Dichterbriefe – Folge 22: How Feast Days are Born – Christophe Fricker schreibt Timothy Steele
Christophe Fricker schreibt jeweils am 1. des Monats einem Dichterfreund, dessen Buch er gerade gelesen hat. Die Texte sind eine Mischung aus Offenem Brief zu Lyrik und Gesellschaft, bewusst parteiischer Rezension und vertrautem Austausch. Und damit hoffentlich auch weniger langweilig als Rezensionen, die ihre eigene Voreingenommenheit vertuschen.
over the past several months, this website has featured numerous poems dealing with issues around Heimat. An elusive concept and, arguably, one of the untranslatable German words, it designates the space you feel you belong to, a town or region where you know intuitively how things work and what to do and what not to do. Some people are suspicious of it, and they are often inspired by ostensibly »critical« philosophies developed in the 1960s and 70s which have told people to not simply accept what was given to them. Many a baby of community has since been thrown out with the bathwater of individual liberty.
Today, we are witnessing a wide spectrum of counterreactions to this infanticide across many European countries, ranging from celebrations of local farm produce through the revival of community centres to violent assertions of intransigent, identitarian communities. Once more, baby and bathwater are locked in battle.
The mere fact of having to talk about, and define, the space you belong to could be seen as an indicator of crisis. As is the case with every linguistic utterance, from outburst to sonnet, the articulation of crisis is the starting point for interpretation, inviting audiences and interlocutors to explore ways of dealing with their own sense of belonging.
To say that Heimat is a space is, of course, only half the story: time is equally important. In talking about where we belong, we often say things like, »that’s the way we’ve always done it,« and we remember what happened in a particular location when we were five or ten or fifteen years old.
Going for a walk in the part of Wiesbaden I grew up in has meant, for the past few years, walking past the house that my school friend Harry used to live in; he was killed in his early thirties. Remembering him, I am grateful for so many funny and enlightening moments, which helped me grow and which brought a lot of joy to our whole group of friends. He hosted us when Germany won the European football championship in 1996; he taught me about the importance of small talk simply by drawing attention to the fact that he was always in charge of it when we went anywhere; he had a remarkable way of raising his right eyebrow while looking at you with a distant dictator’s smile. When his younger sister, of whom he was very proud, married into the country’s highest-ranking family (by traditional standards), he said matter-of-factly that her new last name was Prussia, and left it at that.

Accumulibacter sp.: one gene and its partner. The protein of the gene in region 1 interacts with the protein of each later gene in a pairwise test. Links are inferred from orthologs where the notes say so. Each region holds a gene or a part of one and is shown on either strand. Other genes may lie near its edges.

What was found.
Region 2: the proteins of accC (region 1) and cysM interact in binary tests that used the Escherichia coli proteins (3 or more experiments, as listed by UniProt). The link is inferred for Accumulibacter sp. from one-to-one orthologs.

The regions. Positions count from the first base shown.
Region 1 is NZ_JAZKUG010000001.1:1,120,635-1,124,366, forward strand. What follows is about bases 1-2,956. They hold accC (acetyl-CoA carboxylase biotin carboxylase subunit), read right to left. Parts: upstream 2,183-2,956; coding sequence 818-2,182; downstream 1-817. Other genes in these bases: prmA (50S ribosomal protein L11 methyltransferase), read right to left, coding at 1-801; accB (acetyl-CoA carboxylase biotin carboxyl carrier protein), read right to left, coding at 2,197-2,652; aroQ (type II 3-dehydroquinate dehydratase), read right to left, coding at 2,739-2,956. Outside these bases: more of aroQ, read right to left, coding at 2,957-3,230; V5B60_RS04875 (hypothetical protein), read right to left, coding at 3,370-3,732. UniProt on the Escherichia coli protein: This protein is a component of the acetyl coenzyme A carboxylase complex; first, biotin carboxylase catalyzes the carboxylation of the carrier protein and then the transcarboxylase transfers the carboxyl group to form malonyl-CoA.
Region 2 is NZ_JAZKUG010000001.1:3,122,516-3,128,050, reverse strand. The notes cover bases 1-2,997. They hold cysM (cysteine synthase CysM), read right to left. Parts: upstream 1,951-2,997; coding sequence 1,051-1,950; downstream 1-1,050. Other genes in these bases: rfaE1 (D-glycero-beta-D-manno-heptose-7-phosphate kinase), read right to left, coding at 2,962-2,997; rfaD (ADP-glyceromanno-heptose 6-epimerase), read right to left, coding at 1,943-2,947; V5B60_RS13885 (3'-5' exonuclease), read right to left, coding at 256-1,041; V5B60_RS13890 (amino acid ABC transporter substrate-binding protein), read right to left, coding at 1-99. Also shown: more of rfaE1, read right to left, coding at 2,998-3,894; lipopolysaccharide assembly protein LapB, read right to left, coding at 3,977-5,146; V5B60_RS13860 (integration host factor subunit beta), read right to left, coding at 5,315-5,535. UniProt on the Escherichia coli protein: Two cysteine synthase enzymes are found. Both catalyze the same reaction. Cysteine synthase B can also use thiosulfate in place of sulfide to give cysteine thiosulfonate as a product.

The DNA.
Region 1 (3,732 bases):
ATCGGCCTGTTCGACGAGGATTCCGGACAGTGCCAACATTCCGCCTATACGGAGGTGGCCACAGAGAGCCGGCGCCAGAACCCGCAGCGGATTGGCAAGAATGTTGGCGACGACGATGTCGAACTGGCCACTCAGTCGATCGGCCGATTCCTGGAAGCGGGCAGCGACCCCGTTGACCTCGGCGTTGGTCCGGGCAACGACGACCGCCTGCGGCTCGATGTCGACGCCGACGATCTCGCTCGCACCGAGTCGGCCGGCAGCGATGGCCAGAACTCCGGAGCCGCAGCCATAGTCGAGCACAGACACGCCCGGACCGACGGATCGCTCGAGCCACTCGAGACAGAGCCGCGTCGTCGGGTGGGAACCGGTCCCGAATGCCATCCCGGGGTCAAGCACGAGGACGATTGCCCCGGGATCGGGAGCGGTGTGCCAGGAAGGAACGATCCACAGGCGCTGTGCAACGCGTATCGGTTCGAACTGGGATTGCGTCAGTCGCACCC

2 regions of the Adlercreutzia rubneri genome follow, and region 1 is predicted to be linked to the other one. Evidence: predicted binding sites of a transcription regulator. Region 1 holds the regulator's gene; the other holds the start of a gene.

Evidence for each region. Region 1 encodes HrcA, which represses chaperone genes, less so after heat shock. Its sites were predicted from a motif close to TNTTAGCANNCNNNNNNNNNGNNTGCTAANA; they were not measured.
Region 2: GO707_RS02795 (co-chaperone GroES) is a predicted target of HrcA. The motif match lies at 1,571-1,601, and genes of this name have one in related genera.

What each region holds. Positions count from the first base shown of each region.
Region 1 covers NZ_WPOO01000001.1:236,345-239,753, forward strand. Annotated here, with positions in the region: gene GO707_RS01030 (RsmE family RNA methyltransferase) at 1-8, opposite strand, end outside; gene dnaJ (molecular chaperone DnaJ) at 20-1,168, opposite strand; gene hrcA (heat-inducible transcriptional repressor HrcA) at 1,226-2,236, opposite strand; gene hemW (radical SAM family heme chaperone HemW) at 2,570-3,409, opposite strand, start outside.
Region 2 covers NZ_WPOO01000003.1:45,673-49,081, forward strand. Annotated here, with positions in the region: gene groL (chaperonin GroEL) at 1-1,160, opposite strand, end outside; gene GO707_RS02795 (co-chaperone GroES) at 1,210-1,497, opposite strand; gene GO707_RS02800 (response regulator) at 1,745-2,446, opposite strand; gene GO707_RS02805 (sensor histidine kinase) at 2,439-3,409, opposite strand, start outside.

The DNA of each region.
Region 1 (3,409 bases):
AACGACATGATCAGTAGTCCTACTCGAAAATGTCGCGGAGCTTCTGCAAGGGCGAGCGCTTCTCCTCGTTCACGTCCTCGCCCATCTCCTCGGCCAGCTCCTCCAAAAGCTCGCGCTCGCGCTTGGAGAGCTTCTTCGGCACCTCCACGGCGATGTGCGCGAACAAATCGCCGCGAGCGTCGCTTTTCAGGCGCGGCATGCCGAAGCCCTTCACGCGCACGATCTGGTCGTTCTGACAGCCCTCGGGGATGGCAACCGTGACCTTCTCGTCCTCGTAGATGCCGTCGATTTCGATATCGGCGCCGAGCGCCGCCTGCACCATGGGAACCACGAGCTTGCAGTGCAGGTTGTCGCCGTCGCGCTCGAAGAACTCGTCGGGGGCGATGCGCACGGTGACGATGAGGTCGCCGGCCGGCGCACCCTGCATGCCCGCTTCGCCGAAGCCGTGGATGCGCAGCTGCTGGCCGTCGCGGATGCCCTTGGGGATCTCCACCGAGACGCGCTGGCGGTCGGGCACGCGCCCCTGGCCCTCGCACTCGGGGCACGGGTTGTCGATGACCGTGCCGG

I miss him a lot.
What made me think of him was re-reading your poem, »The Skimming Stone.« Its speaker relates his memories of skimming stones »to a current brown and slow« during lunch outside the factory where he and his friend used to work; the poem is dedicated to »Billy Knight, who died of a heart attack, aged 38« (the age Harry would be today).
The scene is set in the octave, while the sestet, beginning with the word »Once,« recounts a particular day when Billy »pocketed a stone.« The speaker of the poem tries to interpret this unique, little gesture:
Was it for luck?
Or did you feel a specially close rapport
That day with life, with youth? Or were you struck
Merely that the stone’s smooth warmth implied
A longer rather than a short ride?
There is a twofold crisis in your poem: first, the death of the addressee prompts the speaker to revisit their shared history; second, a particular moment emerges more vividly – not least, I suspect, because it has remained unresolved, representing the exception to the rule of implicit unanimity. This was the moment when Billy was inscrutable, when he came into his own, and when the friendship between the two had a chance to deepen.
It is also the moment that has stayed with the speaker of the poem, indicating that it is the little interruptions to our comfortable routine of belonging which make us appreciate all the more intensely that very routine and continuity. The interruption might then be turned into an occasion for regular commemoration – a feast day is born.
Dear Tim, I know nothing about Billy Knight except for what your poem tells me. To me, Billy is now the man who once pocketed a stone. And so I will remember him.
With all my best wishes
Christophe Fricker, geb. 1978, schreibt über die Möglichkeiten von Freundschaft, die Grenzen des Wissens und die Unwägbarkeiten der Mobilität. Mit Tom Nolan und Timothy J. Senior veröffentlichte er den zweisprachigen, illustrierten Gedichtband »Meet Your Party«. 2015 gab er die »Gespräche über Schmerz, Tod und Verzweiflung« zwischen Ernst Jünger und André Müller heraus, die das Deutschlandradio eine »Sensation« nannte. Frickers Buch »Stefan George: Gedichte für Dich«, eine Einführung in das Werk Georges, stand auf Platz 2 auf der NDR/SZ-Sachbuchbestenliste. Für den Gedichtband »Das schöne Auge des Betrachters« wurde er mit dem Hermann Hesse Förderpreis ausgezeichnet. Alle bereits erschienenen Folgen von »Dichterbriefe« finden Sie hier.